Yet another object of the invention is to provide a sound absorbing article which is employed and disposed as an intermediate member between eyeglasses and earmuffs.
The foregoing and other objects and advantages of the invention will become apparent from the ensuing disclosure in which several preferred embodiments of the invention are described in detail and illustrated in the accompanying drawings, in which like parts are designated by like reference numerals. It is contemplated that minor variations in structural features and arrangement of parts thereof may occur to the skilled artisan without departing from the spirit of the present invention and without sacrificing any of the advantages or objects of the present invention.
FIG. 1 illustrates a three-dimensional perspective view of a sound absorbing article in accordance with a first possible embodiment of the present invention.
FIG. 2 illustrates a front elevational view of the sound absorbing article depicted in FIG. 1.
FIG. 3 illustrates a bottom view of the article shown in FIGS. 1 and 2 illustrating the peeling off of one-half of the double-stick tape.
FIG. 4 illustrates a three-dimensional perspective view of four of the FIG. 1 articles applied to a pair of eyeglasses.
FIG. 5 illustrates a side elevational view of the sound absorbing article as applied to eyeglasses and as used by a wearer in conjunction with earmuffs.
Before explaining the present invention in detail, it is to be understood that the present invention is not limited in its application to the details of construction and arrangement of parts as illustrated in the accompanying drawings, because the present invention is capable of other embodiments and of being practiced or carried out in various other ways. In addition, it is to be understood that the phraseology and terminology employed herein is for the purpose of description and illustration only, and not for the purpose of limitation.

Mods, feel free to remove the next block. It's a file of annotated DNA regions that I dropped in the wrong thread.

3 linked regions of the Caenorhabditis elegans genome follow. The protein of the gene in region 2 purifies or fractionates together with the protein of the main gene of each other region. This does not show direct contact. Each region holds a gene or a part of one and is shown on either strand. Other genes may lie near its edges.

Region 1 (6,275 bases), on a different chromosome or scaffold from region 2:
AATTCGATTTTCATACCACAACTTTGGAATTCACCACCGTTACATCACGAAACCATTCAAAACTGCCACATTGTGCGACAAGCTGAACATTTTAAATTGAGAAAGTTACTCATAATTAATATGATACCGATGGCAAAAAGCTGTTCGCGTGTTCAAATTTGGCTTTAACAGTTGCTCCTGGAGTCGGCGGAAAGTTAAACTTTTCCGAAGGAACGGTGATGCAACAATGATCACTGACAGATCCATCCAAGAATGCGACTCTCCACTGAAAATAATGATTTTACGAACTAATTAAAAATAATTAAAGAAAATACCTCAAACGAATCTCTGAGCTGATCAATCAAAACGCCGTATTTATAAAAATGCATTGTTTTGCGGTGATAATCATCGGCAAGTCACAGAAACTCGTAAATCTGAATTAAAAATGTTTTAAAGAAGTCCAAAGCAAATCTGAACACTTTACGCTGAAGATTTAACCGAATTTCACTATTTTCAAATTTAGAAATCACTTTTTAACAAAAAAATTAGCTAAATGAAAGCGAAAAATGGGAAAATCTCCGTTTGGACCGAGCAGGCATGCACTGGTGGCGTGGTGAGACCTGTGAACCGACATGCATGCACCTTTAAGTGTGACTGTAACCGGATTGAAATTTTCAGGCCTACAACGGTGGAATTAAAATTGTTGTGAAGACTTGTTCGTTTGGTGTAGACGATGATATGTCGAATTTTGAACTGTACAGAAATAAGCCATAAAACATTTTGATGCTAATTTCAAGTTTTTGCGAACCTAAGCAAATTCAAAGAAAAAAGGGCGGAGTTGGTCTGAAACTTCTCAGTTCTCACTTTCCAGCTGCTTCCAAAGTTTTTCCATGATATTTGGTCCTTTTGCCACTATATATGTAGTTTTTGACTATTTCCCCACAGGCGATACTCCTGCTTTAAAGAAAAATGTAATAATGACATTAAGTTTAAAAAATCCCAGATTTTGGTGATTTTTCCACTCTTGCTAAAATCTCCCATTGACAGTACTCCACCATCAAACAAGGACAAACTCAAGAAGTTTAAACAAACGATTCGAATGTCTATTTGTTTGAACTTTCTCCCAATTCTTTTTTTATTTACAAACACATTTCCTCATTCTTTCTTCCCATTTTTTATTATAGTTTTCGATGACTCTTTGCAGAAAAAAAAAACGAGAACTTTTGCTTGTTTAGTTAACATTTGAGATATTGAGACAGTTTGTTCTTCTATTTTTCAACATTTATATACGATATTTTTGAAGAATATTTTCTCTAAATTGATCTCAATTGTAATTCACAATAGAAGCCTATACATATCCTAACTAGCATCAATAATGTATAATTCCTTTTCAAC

With reference to FIGS. 1, 2 and 3, there is shown a sound absorbing article 1 having first means, such as main body member 2, for absorbing sound. Preferably, main body member 2 is fabricated from sound absorbing sponge of the industrial type which is conventionally employed for deadening sound and noise around and on noisy machinery.
The main body member 2 may be provided with a substantially flat first surface 3 and a pair of substantially parallel surfaces 4 and 5 which are disposed substantially perpendicular to the first surface 3.
The remainder of the main body member 2 may have a generally convex configuration which may be arcuate in nature or may be formed from substantially flat surfaces 6, 7, 8, 9 and 10. A groove or channel 11 is provided in surface 3 into which channel 11 a side frame or temple bar member 12 or 13 (see FIGS. 4 and 5) of glasses 14 for the eye may be disposed.
Channel 11 includes a first surface 15, a second surface 16, and a third surface 17. Second surface 16 is disposed substantially parallel to surface 3 of the main body member 2. The article 1 includes second means, such as a strip of double-stick tape 18, for adhesively securing at least a portion of frame member 12 or 13 to at least a portion of surface 16 of channel 11. The tape 18 has one adhesive surface secured to channel surface 16, and has adhesive secured on its opposite surface and covered by peel-off members 19 and 20 separated by a score line 21.
With reference to FIG. 4, there is shown four sound absorbing articles 22, 23, 24 and 25 each of which is similar to the sound absorbing article 1 illustrated in FIGS. 1, 2 and 3.